Emotional horror show: Killer, the bee – and my brush with eternity

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They call it andrena gardineri at the USGS Bee Inventory and Monitoring Lab. I call it Killer. Wikimedia Commons

You really can’t make this stuff up.  Check it out.

Around the time the Manchester-based rock band Scalawag was wrapping wires and breaking down Rob Richard’s brand new set of kick-ass drums last Saturday night at Memorial Field in Pembroke, I was over near the electrical box, shutting down the power on what was a glorious night.

And, I don’t say that lightly. The evening was a delicious, savory night with the mood set on soft winds, orange dusky skies, and the wiry, infectious sounds of the band, rocking somewhere between the Replacements and Southside Johnny.

The concert was one of a series being held every other weekend throughout the summer at Memorial Field. Dusty Gray kicked things off a few weeks back. Two weeks later, Green Heron delivered a transcendent set. And Scalawag owned the stage this night.

Back to the electrical box. I hated that thing from the minute I saw it. I’m not very good with that stuff. I know, “What stuff, meat? You flick the switch. That’s it.”  Again, I know, but there are just so many switches, at least seven. I’m always certain when assigned the task to power-up that I will shut the entire village of Suncook down with one false flick.

Still, it wasn’t even the box that haunted me, it was those damn bees hovering inside, outside and everywhere around the electrical box. We don’t have much of a past history, me and bees. Few stings here and there as a kid, a few more as an adult.  Nothing beyond a tasty welt and a touch of pain. But when a hornet or a wasp caught me on the cheek with one of their stingers last weekend, well, I did more than just wince and curse this time. I almost died.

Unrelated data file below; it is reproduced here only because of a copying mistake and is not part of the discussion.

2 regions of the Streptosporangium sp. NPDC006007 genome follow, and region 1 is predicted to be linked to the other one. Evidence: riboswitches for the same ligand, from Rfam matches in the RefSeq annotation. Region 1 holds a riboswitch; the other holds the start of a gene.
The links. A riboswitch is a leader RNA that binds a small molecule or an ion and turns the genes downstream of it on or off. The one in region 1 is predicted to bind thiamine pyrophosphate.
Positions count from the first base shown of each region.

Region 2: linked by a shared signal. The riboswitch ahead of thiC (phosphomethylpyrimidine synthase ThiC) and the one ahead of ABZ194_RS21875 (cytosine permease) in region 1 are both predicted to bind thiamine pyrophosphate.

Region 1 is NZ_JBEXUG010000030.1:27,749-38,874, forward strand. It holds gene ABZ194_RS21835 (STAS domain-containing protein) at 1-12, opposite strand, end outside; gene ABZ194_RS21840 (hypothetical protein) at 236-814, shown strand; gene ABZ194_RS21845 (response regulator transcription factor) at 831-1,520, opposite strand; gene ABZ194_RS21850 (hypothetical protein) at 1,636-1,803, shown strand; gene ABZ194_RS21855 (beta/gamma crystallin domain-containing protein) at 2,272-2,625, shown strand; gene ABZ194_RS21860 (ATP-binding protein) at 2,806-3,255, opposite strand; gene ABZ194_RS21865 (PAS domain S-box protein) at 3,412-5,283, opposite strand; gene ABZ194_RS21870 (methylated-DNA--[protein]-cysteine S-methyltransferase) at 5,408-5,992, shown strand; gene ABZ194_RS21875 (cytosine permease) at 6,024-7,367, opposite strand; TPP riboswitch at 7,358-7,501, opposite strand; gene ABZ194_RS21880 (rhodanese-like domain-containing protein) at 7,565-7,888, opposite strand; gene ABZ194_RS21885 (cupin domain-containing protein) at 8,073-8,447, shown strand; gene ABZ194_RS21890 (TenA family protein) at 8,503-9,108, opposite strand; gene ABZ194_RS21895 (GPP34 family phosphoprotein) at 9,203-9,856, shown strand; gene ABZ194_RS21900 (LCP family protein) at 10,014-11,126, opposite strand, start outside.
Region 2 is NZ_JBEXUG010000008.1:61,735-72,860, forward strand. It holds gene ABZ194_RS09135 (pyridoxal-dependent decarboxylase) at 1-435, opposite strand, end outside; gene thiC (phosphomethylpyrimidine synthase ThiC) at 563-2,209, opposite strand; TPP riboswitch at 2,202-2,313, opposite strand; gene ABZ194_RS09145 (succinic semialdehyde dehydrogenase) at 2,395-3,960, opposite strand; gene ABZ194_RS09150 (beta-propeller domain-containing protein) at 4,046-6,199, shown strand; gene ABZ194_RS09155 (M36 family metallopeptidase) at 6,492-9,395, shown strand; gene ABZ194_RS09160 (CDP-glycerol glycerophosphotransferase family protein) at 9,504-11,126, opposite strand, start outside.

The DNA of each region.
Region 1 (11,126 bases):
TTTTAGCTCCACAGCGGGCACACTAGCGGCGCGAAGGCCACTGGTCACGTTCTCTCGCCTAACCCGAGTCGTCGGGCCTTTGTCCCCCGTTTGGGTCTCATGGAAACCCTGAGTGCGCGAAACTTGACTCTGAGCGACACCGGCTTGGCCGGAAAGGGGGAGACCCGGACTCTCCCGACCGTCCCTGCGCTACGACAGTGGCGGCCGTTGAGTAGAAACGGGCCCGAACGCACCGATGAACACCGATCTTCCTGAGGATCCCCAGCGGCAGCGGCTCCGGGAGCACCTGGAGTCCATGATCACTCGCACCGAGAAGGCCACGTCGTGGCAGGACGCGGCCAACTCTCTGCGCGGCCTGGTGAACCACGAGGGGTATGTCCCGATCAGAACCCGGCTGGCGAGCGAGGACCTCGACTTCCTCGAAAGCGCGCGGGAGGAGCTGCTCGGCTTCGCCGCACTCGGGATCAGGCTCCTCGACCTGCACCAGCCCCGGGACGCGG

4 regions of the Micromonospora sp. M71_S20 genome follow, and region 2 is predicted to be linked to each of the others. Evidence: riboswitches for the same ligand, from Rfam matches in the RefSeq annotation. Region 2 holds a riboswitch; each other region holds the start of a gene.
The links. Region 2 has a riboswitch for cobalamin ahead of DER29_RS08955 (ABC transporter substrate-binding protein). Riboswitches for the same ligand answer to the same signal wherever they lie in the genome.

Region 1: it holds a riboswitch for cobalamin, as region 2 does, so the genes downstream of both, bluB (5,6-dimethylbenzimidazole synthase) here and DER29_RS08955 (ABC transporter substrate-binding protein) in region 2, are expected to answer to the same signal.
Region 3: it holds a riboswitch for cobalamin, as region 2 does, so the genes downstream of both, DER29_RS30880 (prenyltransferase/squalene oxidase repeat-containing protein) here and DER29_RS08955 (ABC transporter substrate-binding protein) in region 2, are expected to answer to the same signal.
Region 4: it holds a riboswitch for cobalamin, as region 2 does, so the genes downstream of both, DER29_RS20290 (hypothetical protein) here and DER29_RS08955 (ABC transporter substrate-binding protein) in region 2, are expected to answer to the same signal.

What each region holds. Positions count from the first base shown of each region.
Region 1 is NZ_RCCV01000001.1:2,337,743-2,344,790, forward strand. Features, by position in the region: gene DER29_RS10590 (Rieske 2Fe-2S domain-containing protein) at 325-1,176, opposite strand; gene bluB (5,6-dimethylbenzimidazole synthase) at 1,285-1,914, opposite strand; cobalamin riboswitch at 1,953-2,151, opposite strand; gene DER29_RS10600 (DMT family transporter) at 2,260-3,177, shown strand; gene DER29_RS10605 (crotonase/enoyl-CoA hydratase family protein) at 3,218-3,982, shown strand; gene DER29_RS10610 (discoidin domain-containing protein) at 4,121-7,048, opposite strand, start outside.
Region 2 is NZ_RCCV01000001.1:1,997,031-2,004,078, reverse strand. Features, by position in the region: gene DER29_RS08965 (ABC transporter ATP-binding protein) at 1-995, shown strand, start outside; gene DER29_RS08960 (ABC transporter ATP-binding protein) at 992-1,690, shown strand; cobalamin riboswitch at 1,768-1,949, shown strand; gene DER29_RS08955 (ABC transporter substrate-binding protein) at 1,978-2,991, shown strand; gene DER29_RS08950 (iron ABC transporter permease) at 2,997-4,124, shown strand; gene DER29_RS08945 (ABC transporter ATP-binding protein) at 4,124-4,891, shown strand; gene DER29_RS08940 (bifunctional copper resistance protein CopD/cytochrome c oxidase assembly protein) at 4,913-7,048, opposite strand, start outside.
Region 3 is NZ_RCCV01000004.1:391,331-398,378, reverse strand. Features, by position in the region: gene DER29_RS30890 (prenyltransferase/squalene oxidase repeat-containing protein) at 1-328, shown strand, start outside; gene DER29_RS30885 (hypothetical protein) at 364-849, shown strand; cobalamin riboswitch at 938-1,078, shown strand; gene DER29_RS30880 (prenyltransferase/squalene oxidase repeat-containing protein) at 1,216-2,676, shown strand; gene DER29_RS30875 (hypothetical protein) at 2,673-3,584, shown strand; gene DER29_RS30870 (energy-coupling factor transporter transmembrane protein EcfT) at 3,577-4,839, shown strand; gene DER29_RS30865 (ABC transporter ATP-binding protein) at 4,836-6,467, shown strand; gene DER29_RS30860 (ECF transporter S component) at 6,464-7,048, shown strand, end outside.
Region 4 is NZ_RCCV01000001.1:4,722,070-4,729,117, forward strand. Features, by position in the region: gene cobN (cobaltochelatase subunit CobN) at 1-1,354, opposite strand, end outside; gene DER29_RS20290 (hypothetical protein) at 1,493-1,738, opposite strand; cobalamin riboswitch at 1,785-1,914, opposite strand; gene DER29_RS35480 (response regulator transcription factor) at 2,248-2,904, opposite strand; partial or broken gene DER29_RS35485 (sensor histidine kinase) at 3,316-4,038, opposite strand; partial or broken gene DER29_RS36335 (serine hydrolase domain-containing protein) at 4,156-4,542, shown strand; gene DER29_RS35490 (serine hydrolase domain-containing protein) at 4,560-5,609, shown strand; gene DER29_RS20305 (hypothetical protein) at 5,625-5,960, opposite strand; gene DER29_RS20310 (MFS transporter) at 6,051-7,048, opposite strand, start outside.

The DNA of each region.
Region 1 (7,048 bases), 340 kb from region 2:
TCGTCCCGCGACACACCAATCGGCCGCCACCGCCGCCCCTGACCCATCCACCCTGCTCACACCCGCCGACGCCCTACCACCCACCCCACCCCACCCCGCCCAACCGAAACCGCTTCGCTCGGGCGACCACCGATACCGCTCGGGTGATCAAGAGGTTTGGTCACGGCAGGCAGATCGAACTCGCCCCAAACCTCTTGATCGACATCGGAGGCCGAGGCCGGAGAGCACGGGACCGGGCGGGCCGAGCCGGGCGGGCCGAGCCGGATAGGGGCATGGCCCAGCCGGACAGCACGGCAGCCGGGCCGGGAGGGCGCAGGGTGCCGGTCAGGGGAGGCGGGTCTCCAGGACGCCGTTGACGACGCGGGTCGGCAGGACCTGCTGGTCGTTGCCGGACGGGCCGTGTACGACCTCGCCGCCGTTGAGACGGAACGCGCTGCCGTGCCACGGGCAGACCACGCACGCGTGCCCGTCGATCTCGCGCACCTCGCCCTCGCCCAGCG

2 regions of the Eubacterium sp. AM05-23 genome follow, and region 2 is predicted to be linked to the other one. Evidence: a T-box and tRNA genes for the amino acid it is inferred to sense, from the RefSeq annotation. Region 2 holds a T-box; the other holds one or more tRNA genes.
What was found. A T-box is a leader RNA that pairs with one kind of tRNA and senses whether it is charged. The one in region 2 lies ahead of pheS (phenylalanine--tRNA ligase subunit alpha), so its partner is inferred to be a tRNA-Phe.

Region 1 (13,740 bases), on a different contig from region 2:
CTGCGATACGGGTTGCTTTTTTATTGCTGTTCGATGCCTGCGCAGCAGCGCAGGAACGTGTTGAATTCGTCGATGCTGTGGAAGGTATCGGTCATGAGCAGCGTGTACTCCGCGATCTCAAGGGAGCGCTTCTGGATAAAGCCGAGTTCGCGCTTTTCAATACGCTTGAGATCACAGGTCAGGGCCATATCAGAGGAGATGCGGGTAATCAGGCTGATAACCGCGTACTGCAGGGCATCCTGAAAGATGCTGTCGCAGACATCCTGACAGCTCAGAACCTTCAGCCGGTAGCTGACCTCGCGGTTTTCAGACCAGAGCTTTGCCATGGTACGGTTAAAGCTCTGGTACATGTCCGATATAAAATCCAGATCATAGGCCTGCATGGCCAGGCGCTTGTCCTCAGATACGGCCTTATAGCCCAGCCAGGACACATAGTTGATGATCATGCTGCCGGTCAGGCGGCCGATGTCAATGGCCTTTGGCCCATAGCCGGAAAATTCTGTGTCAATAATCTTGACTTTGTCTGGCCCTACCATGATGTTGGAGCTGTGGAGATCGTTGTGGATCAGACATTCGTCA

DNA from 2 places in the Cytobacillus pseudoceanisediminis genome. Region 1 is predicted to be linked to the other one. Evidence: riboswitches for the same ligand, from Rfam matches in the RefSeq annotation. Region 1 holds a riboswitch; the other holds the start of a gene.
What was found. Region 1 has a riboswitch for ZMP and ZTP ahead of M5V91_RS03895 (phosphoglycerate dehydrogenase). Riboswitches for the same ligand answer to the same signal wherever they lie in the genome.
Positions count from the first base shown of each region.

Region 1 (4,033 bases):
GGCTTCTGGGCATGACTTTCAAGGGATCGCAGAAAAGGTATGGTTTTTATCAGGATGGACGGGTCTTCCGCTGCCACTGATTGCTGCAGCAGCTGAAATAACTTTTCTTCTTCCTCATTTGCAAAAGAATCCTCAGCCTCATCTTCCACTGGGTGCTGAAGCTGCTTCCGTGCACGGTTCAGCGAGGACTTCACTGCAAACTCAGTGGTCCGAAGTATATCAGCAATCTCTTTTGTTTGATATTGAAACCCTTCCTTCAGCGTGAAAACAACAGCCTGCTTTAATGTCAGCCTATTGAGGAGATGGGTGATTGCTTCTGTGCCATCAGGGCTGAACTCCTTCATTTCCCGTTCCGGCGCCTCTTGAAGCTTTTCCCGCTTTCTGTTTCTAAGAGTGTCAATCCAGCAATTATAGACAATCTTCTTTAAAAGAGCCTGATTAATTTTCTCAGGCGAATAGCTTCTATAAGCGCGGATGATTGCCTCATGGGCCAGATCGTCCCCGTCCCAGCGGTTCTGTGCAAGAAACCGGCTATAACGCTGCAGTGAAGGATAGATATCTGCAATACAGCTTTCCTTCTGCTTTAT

This is no joke.

Bees are public enemy No. 1 this season, out on the hunt, not just for blood, but for lives. Two weeks ago, a young man from New Hampshire who was in his 30s died after being stung by a hornet. His system shut down, as did his brain, and it was over. Just like that. A fucking bee ruined so many lives!  Unimaginable.

Unless you’re me.

Less than 10 minutes after being stung I was fine, running my mouth, sitting with a friend on a blanket, checking in on the night. Her 3-year-old son, Sir Wyatt, came barreling over, cute as can be. I got up to chase the little man like a monster, Brando-style, as in The Godfather, when Vito was monster-mashing with his grandson before he had a heart attack in the garden. But I wasn’t in a garden with an orange rind in my mouth. I was in the middle of a park, a place that was emptying out of attendees after the show

Wyatt had his hustle on, so I gave chase. That didn’t last long. Five steps in I went to my knees, then my face went crashing into the grass. Thump!  Right on my nose, hands free. I was later told by a group of friends who were standing not far away, leaning against my newly rediscovered Dodge Dakota, that I stood up, took one step and face planted 207 pounds of Dad girth back into the earth.

Crack!  Right on my face again. Madness ensued.

The rest is recall by my friends, who were frantically trying to keep me from slipping to the other side. I know what you’re thinking, and I don’t blame you:  “Every story needs a little zest. And he’s shaking it on pretty good here.”  I’m not. Things got ugly.